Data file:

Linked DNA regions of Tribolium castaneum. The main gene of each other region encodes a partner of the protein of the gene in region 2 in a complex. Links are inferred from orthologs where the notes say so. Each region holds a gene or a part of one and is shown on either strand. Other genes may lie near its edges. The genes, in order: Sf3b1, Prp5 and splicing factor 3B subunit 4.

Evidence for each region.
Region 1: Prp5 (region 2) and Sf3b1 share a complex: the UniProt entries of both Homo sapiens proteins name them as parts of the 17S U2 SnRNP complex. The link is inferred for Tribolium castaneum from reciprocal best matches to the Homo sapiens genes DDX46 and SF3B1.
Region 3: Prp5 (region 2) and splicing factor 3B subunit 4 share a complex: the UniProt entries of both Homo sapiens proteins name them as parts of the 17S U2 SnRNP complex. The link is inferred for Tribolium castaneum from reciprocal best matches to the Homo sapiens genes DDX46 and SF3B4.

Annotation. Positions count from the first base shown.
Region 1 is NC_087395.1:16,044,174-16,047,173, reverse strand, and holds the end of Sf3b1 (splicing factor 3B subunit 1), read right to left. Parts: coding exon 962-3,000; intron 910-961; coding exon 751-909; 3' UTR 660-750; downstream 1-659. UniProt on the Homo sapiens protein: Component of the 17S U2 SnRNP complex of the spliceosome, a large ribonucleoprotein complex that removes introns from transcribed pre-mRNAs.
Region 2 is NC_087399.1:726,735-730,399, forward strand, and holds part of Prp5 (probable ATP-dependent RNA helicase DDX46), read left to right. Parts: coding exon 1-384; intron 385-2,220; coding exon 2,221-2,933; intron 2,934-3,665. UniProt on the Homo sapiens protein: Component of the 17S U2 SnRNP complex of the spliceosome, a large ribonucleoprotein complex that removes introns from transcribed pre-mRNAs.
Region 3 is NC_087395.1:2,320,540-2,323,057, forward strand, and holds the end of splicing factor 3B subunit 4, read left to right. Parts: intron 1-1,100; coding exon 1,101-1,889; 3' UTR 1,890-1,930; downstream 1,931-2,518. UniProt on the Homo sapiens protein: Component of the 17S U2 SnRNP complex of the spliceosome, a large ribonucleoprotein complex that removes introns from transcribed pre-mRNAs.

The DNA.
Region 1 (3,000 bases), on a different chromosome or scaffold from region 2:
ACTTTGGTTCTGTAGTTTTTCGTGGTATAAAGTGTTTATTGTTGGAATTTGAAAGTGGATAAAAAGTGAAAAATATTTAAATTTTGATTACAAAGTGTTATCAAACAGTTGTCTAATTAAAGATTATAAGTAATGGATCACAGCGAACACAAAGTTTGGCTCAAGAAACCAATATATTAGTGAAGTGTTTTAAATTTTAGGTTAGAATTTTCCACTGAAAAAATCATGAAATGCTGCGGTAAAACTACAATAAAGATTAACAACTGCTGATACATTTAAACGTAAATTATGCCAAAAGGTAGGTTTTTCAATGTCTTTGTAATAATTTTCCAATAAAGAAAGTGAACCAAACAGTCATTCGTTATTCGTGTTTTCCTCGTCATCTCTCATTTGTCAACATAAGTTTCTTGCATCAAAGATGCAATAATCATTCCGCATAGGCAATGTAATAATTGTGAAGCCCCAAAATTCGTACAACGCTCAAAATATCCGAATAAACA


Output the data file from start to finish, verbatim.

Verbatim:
Linked DNA regions of Tribolium castaneum. The main gene of each other region encodes a partner of the protein of the gene in region 2 in a complex. Links are inferred from orthologs where the notes say so. Each region holds a gene or a part of one and is shown on either strand. Other genes may lie near its edges. The genes, in order: Sf3b1, Prp5 and splicing factor 3B subunit 4.

Evidence for each region.
Region 1: Prp5 (region 2) and Sf3b1 share a complex: the UniProt entries of both Homo sapiens proteins name them as parts of the 17S U2 SnRNP complex. The link is inferred for Tribolium castaneum from reciprocal best matches to the Homo sapiens genes DDX46 and SF3B1.
Region 3: Prp5 (region 2) and splicing factor 3B subunit 4 share a complex: the UniProt entries of both Homo sapiens proteins name them as parts of the 17S U2 SnRNP complex. The link is inferred for Tribolium castaneum from reciprocal best matches to the Homo sapiens genes DDX46 and SF3B4.

Annotation. Positions count from the first base shown.
Region 1 is NC_087395.1:16,044,174-16,047,173, reverse strand, and holds the end of Sf3b1 (splicing factor 3B subunit 1), read right to left. Parts: coding exon 962-3,000; intron 910-961; coding exon 751-909; 3' UTR 660-750; downstream 1-659. UniProt on the Homo sapiens protein: Component of the 17S U2 SnRNP complex of the spliceosome, a large ribonucleoprotein complex that removes introns from transcribed pre-mRNAs.
Region 2 is NC_087399.1:726,735-730,399, forward strand, and holds part of Prp5 (probable ATP-dependent RNA helicase DDX46), read left to right. Parts: coding exon 1-384; intron 385-2,220; coding exon 2,221-2,933; intron 2,934-3,665. UniProt on the Homo sapiens protein: Component of the 17S U2 SnRNP complex of the spliceosome, a large ribonucleoprotein complex that removes introns from transcribed pre-mRNAs.
Region 3 is NC_087395.1:2,320,540-2,323,057, forward strand, and holds the end of splicing factor 3B subunit 4, read left to right. Parts: intron 1-1,100; coding exon 1,101-1,889; 3' UTR 1,890-1,930; downstream 1,931-2,518. UniProt on the Homo sapiens protein: Component of the 17S U2 SnRNP complex of the spliceosome, a large ribonucleoprotein complex that removes introns from transcribed pre-mRNAs.

The DNA.
Region 1 (3,000 bases), on a different chromosome or scaffold from region 2:
ACTTTGGTTCTGTAGTTTTTCGTGGTATAAAGTGTTTATTGTTGGAATTTGAAAGTGGATAAAAAGTGAAAAATATTTAAATTTTGATTACAAAGTGTTATCAAACAGTTGTCTAATTAAAGATTATAAGTAATGGATCACAGCGAACACAAAGTTTGGCTCAAGAAACCAATATATTAGTGAAGTGTTTTAAATTTTAGGTTAGAATTTTCCACTGAAAAAATCATGAAATGCTGCGGTAAAACTACAATAAAGATTAACAACTGCTGATACATTTAAACGTAAATTATGCCAAAAGGTAGGTTTTTCAATGTCTTTGTAATAATTTTCCAATAAAGAAAGTGAACCAAACAGTCATTCGTTATTCGTGTTTTCCTCGTCATCTCTCATTTGTCAACATAAGTTTCTTGCATCAAAGATGCAATAATCATTCCGCATAGGCAATGTAATAATTGTGAAGCCCCAAAATTCGTACAACGCTCAAAATATCCGAATAAACA